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The Power Of Mentoring: How A Little Girl Helped Me Overcome My Disappointment In Life


Originally written by one of our mentors, Falgooni Mehta, this story talks about her extraordinary journey with her mentee Priyanka (name changed in the interest of protecting the mentee’s identity) and Mentor Me India, since 2017.


It’s almost 10.30 PM. As I am preparing to sleep, I begin my daily routine of chanting a Buddhist prayer before I retire to bed. I think about my day tomorrow. It’s a working Saturday; so, I cannot go to meet my mentee like I usually do. I follow up this thought with a prayer in her name – and right then, I receive a call. It’s a video call on WhatsApp – and to my pleasant surprise, it’s from my mentee, Priyanka! My prayer seemed to have reached her instantly.

As we speak over the call, I think back on the year-and-a-half since I first met my mentee, through the dedicated folks at Mentor Me India. Mentor Me India is a Mumbai-based mentoring NGO that matches 9-14 years old children from low-income families with inspiring role-models in the form of mentors. During my first meeting with Priyanka, I remember how she beamed from ear to ear. She did not speak a word. I thought she was shy, and maybe, a bit overwhelmed (as was I) by the electric atmosphere of Mentor Me India’s orientation. The second time I met her, I had to re-introduce myself – and only then did the 11-year-old start to recall me, slowly.

It was 2016 when I first discovered the Mentor Me India organisation. I distinctly remember it because I had lost both my parents recently. I was inspired by their belief to always give back to society. It was then, during that emotional phase, that I felt the urgent need to pay it forward. I was moved by the vision of Mentor Me India – to support needful children to dream big and empower them to pursue their dreams by building strong one-to-one mentoring relationships. I had experienced first-hand the lack of mentorship of this sort, myself. I joined them as a mentor in July that year.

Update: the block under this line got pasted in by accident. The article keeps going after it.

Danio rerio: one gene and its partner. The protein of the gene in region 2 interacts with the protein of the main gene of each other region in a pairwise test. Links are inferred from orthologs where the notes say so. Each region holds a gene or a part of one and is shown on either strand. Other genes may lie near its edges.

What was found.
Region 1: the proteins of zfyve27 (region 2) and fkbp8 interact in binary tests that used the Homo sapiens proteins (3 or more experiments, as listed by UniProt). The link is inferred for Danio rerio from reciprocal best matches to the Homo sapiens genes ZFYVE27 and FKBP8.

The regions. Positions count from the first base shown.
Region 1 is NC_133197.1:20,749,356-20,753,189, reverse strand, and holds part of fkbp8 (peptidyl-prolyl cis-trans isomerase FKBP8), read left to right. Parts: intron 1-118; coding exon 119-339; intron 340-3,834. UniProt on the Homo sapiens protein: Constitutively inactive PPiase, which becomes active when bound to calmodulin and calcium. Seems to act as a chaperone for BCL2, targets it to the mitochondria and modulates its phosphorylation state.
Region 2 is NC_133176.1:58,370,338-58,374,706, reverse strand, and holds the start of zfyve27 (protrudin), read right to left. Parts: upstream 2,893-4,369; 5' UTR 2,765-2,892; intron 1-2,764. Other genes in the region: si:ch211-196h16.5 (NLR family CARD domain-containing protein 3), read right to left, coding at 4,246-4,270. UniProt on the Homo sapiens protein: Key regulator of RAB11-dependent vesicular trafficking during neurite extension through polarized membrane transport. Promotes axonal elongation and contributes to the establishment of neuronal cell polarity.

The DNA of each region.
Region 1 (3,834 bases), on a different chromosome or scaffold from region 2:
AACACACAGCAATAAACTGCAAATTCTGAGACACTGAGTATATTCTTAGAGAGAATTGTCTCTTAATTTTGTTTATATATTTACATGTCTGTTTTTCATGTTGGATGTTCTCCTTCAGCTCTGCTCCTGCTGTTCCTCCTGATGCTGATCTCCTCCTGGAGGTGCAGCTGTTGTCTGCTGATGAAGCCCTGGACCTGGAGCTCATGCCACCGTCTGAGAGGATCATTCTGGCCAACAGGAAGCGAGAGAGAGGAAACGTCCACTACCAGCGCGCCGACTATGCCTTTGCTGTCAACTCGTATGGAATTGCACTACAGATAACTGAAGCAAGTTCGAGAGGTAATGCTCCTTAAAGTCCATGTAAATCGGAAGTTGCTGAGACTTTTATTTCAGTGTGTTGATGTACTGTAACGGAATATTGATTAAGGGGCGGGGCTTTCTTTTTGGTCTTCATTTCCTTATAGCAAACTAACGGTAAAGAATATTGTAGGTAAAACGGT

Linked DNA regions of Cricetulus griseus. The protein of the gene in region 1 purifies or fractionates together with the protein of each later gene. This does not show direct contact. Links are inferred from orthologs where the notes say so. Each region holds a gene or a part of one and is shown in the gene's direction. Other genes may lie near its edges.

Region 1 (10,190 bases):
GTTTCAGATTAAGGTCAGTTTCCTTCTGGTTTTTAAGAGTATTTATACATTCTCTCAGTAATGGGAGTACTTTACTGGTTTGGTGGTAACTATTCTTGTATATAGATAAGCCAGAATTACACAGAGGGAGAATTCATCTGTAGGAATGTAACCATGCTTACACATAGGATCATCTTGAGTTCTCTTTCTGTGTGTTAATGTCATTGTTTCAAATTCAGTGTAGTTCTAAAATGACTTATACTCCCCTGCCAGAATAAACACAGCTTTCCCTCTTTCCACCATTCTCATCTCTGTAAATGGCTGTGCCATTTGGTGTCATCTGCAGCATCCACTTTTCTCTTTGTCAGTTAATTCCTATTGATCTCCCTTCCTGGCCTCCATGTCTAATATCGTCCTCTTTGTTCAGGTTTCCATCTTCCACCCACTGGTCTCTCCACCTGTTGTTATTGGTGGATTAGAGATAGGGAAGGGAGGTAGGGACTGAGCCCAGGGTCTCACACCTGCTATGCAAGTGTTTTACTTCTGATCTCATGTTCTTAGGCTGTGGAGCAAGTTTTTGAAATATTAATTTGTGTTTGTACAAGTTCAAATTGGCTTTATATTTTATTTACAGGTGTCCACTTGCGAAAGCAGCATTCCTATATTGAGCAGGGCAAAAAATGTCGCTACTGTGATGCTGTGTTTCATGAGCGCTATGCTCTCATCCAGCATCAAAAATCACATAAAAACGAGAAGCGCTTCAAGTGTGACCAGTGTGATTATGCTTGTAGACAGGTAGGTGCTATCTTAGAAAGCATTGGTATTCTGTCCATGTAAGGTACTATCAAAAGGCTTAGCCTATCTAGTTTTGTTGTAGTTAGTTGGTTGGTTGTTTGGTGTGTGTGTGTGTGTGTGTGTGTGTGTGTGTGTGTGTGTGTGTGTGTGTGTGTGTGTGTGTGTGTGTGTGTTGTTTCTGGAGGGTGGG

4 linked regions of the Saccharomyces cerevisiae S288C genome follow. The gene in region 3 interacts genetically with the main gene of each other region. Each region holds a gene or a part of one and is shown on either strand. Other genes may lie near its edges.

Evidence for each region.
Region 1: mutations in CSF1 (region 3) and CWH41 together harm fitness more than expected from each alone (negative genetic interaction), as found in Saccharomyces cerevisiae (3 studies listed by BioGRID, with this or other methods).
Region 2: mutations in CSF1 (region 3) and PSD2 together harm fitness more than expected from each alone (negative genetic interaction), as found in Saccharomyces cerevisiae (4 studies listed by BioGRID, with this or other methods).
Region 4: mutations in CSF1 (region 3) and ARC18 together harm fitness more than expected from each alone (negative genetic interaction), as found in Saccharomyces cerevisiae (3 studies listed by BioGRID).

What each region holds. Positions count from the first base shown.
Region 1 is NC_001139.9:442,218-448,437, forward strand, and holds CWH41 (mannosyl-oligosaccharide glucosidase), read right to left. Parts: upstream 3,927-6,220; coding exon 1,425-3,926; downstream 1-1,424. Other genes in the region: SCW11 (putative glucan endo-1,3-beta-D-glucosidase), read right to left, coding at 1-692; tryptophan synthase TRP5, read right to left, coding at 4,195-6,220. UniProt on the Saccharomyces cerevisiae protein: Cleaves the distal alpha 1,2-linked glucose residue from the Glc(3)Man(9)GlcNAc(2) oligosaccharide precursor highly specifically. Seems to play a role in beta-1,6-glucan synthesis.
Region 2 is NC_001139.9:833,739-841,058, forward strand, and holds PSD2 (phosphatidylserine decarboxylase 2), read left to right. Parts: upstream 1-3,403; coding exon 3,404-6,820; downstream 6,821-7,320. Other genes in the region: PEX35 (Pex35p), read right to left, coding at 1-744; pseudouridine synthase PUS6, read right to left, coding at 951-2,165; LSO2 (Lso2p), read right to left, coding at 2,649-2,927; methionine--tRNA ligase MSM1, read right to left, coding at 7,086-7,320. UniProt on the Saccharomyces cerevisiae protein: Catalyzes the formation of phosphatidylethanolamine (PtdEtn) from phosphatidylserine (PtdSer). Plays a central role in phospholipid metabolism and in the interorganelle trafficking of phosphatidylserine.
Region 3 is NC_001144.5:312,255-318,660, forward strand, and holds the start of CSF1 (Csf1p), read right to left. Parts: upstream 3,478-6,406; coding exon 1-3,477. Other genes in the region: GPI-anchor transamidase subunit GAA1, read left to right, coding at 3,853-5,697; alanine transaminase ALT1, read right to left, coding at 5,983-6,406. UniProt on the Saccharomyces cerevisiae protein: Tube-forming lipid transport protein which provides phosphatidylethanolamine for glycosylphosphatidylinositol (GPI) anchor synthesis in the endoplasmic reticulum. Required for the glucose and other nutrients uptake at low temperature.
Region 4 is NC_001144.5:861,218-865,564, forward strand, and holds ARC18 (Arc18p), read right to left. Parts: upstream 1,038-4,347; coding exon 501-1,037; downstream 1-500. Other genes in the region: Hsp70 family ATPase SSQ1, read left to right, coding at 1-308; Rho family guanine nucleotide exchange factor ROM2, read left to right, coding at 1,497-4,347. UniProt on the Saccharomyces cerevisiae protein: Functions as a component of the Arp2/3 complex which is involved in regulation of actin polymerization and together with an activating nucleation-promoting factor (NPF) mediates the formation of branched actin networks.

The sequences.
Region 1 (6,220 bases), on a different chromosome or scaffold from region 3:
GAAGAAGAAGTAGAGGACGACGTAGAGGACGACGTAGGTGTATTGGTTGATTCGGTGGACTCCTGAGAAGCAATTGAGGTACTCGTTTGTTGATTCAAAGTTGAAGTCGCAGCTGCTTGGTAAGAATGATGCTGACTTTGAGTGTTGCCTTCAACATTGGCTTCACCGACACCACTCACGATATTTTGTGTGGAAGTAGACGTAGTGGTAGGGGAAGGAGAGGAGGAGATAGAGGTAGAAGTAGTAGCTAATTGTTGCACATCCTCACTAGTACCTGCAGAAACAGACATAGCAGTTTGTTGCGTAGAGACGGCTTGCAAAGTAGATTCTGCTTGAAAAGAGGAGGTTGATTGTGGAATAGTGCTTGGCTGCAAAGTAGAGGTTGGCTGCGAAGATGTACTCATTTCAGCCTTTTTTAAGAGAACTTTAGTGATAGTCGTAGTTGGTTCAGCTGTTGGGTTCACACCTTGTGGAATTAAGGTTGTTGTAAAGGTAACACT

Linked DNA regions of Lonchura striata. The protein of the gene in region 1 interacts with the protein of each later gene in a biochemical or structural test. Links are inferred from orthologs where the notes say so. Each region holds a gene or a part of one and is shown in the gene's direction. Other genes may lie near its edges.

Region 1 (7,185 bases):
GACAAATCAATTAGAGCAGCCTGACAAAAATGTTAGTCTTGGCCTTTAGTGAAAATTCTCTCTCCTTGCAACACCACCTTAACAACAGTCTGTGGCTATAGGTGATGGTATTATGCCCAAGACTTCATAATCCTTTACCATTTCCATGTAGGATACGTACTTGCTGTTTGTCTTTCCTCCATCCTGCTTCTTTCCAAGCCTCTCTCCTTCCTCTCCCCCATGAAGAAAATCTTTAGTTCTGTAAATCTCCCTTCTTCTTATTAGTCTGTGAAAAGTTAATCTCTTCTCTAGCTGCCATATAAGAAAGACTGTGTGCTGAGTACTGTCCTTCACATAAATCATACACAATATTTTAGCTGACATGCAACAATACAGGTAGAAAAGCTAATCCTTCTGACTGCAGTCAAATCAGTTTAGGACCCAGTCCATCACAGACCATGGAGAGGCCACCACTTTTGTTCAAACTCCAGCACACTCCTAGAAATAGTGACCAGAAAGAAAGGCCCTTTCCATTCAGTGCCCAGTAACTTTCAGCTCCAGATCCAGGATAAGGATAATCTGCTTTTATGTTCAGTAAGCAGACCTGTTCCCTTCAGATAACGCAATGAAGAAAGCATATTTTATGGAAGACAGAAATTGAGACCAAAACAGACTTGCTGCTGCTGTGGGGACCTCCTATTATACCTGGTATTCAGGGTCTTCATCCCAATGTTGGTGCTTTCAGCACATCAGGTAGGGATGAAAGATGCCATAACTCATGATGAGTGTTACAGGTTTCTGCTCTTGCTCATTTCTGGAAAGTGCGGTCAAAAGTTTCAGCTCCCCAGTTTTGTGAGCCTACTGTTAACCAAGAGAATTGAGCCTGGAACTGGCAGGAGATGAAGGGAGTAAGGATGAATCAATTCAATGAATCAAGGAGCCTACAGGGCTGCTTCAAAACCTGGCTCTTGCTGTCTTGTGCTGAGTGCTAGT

The journey was certainly not easy. Initially, I struggled to connect with Priyanka through dialogue, but I knew one thing for sure – I was not going to give up. I racked up my brains to innovate and kept thinking of new ways in which we could connect. With Mentor Me India’s round-the-year support in the form of group mentoring sessions and mentor meet-ups every quarter, I came up with many activities of interest to my mentee. Together we planted a tree, which Priyanka promised to look after (but soon forgot to) among other things. We watched cartoons and movies together, filled out colouring books, and gave craft a shot. All the while, Priyanka barely spoke a few words.

On another instance, I recall having gone to meet Priyanka at her home – it was a Sunday. There she was, lying down but awake, coyly listening to the conversation between her mother and me, but not at all keen to speak anything until I had left.

Falgooni and Priyanka

However, slowly, steadily, over the months, I could find a notable change in her. I found that Priyanka was getting more and more assertive. She was beginning to state clearly what she wanted to do. I think the turning point came when we watched the Bollywood movie “Dangal” during one of our meetings. As I discussed the movie later with Priyanka, I was surprised to see how strongly the two female characters in the movie had impacted her. Immediately afterwards, we went for an ice-cream – and as usual, I ordered on behalf of Priyanka too. But once again, I was surprised, and gladly so, to see that for the first time since we had met, she denied the ice-cream flavour I chose for her. Instead, she wished to have something of her own choice. This was something she would rarely do, initially.

Such small changes over time made me grow as a person. I learnt to be more patient, to not be disheartened by failure, and to never give up! So today, when she sends me messages on WhatsApp, I feel happy that I never gave in to my disappointment. I feel content that I never gave up on my mentee, thanks to Mentor Me India’s constant hand-holding and guidance.